15 feb. 2012

Terence Trent D'Arby





Biography
by Stephen Thomas Erlewine
Terence Trent d'Arby emerged in 1987 amid a storm of publicity. Claiming his debut record was the best since Sgt. Pepper, his brash arrogance captured headlines throughout the U.K., eventually winding their way back to America -- which, ironically, is the exact opposite of how d'Arby conducted his career.

During the early '80s, d'Arby was a soldier for the United States Army. While posted in Germany, he joined a funk band called Touch, which marked the beginning of his musical career. After leaving the Army, he moved to London, where he recorded the demo tape that led to his record contract with CBS. D'Arby's first single, "If You Let Me Stay," rocketed into the U.K. Top Ten upon its release. Its accompanying album, Introducing the Hardline According to Terence Trent d'Arby, was also a massive success, hitting number one and spending over a year in the top half of the chart.

D'Arby didn't have a major hit in the U.S. until 1988, when the sparse funk of "Wishing Well" hit number one. The ballad "Sign Your Name" followed it into the Top Five and Introducing ended up selling over two million copies.

All of the success -- both commercial and critical -- had d'Arby poised as a major act, artistically and popularly. D'Arby's mix of soul, rock, pop, and R&B recalled Prince in its scope and sound, yet his sensibility was grittier and earthier. At least they were at first. By the time of his second album, 1989's Neither Fish nor Flesh, his ambitions were more nakedly pretentious. The record carried the weighty subtitle "A Soundtrack of Love, Faith, Hope & Destruction" and attacked many self-consciously important themes, including homophobia and environmental destruction. In addition to the self import of the lyrics, the music added a variety of new textures, from Indian drones to straight-ahead '50s R&B.

All of the added baggage was too much for his audience and Neither Fish nor Flesh dropped off the charts quickly, without so much as one hit single. It took d'Arby a full four years to record a new album. When Terence Trent d'Arby's Symphony or Damn -- an album containing many of the same ideas as Neither Fish nor Flesh, only better executed -- was released in 1993, it received favorable reviews, as well as some airplay on modern rock radio stations and MTV. It was enough for d'Arby to regain some credibility, yet it wasn't enough to make the album a hit. Two years later, he released TTD's Vibrator, which received the same fate as Symphony or Damn.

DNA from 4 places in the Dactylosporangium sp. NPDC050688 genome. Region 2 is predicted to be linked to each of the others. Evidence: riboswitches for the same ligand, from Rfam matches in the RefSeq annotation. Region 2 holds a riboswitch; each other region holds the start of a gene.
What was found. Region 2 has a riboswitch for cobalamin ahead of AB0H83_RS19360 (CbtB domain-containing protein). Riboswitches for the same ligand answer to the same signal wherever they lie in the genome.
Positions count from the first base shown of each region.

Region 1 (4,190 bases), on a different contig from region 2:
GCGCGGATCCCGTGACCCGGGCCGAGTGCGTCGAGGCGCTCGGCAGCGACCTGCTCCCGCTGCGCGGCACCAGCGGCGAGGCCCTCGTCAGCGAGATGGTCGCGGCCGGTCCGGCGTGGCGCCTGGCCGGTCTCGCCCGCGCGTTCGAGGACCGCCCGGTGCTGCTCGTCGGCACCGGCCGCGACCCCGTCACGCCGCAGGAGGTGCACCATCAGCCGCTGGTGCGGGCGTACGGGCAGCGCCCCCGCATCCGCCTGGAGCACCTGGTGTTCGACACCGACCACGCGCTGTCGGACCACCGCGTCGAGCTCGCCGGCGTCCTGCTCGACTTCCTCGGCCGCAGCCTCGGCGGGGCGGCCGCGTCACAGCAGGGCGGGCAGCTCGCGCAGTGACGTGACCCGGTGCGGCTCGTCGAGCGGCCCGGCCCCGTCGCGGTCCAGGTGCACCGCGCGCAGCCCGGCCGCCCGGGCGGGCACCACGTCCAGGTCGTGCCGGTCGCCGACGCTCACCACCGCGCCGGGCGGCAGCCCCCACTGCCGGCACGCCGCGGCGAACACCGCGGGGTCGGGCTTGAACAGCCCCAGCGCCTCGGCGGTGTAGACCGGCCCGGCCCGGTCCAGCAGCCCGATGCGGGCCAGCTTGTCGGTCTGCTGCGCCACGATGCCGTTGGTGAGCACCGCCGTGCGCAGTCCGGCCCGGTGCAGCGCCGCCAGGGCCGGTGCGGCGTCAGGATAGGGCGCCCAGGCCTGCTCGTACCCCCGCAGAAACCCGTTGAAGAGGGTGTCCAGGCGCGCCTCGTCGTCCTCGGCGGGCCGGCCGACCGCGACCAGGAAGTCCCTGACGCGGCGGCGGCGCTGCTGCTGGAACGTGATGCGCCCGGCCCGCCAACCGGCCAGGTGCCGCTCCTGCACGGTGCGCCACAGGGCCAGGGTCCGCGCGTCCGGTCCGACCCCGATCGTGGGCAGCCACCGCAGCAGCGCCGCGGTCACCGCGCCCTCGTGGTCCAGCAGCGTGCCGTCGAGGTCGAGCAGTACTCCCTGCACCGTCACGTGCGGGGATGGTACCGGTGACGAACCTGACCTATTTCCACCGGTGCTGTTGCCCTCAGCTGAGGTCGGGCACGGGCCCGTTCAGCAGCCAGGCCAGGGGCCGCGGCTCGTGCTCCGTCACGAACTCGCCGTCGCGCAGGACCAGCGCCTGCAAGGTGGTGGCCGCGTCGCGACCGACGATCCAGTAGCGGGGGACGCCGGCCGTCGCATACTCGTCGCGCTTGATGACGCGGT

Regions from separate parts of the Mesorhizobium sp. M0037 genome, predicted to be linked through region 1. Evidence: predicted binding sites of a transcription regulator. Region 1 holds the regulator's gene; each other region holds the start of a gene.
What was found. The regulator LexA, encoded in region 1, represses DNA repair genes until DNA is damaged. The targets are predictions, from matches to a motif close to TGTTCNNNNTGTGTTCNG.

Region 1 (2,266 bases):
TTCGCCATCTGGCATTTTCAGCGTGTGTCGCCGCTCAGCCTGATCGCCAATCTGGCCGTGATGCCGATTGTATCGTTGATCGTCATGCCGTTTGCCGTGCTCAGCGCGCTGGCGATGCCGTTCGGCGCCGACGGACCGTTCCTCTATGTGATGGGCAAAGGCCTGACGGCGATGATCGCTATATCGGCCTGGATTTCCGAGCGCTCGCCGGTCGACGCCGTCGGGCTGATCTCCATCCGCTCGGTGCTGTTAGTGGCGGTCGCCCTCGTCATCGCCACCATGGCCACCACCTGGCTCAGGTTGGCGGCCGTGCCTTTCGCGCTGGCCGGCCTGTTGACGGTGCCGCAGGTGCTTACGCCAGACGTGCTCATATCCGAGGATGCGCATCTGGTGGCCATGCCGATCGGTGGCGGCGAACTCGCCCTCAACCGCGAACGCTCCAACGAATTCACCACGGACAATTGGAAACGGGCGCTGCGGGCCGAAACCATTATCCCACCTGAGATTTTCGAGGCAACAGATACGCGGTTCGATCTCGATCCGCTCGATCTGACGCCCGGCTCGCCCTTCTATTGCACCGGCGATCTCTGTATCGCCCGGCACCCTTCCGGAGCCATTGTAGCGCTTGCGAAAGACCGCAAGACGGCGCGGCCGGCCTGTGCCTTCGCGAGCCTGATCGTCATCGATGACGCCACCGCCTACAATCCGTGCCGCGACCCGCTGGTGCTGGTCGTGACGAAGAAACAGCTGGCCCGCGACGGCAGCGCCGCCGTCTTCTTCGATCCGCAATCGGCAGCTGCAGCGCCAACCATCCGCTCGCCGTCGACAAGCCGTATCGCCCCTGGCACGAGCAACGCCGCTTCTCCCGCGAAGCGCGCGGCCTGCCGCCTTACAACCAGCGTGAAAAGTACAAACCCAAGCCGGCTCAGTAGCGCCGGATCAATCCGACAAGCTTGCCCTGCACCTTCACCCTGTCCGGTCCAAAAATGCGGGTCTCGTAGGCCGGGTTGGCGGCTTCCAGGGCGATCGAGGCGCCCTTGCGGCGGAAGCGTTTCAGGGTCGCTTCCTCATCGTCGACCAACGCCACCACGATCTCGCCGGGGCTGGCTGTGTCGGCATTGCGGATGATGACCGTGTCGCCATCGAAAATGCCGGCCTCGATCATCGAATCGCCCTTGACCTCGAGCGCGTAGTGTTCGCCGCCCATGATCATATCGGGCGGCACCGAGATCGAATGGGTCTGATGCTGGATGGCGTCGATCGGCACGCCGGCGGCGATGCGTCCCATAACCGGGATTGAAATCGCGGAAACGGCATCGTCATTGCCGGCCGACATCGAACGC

Though d'Arby didn't make his commercial return until the early 2000s with Wildcard!, he remained active during the intervening years. He extracted himself from Sony and signed on with Glen Ballard's Java; an album titled Terence Trent d'Arby's Soular Return was recorded but never released. In 1999, he fronted INXS for the group's performance at the opening of Sydney's Olympic Stadium; later that year, he could be seen on TV as Jackie Wilson in the mini-series Shake, Rattle and Roll. After obtaining the rights to his Java album, he went about starting his Sananda label and eventually issued Wildcard! through the Internet. D'Arby had his name legally changed to Sananda Maitreya and, by the end of 2003, Wildcard! had received official release in most territories.

3 comentarios:

  1. Este verano se cumplirán 25 años del viaje que hicimos con Jordi a París, y los dos discos que había que comprar ese verano eran el primero de Public Enemy y el debut de Terence Trent D'Arby, que buscamos en una cadena que nos alucinaba por su oferta, la FNAC. 25 años después, las canciones siguen sonando bien, la producción es clásica años 80 (Dance Little Sister podría estar en Midnight Love de Marvin Gaye) pero la voz y la energía a lo James Brown que derrochaba este hombre siguen haciéndolo recomendable.

    Su exótico cambio de nombre a Sananda Maitreya le confirma como otro talento incomprendido a lo Cat Stevens.

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  2. Uf!! Cuanto tiempo y cuantos recuerdos nos trae Terence.París la Fnac , nos gastabamos bastante pasta en discos!!Merecía la pena. También vimos a TTD'arby en Barcelona , exactamente en Zeleste (Razzmatazz)todo un acontecimiento.De estos tres tema me quedaría con el groove 80's de Dance little Sister con ese rasgueo de la rítmica tan típico y me encanta también el início de If you let me stay , una sonido tan propio que no lo he escuchado en demasiadas producciones. Lo que me gusta de esta época tan infravalorada en la historia del pop,los 80's. es que ves que un tipo de artista como Terence tiene un personalidad dificilmente de encontrar en el revival soul que vivimos ahora, artistas como Raphael Saadiq o la misma Sharon Jones son buenos pero excesivamente retros, TTD tenía diferentes influencias pero su estilo (tanto de imagen como la forma de cantar )no eran tan retro y le daba una personalidad difícil de encontrar en nuestros días.

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  3. Yo también me acuerdo del concierto, esa vez no estaba borracho. Tal vez falte ahora un tipo tipo Prince que junte modernidad, negritud y rock

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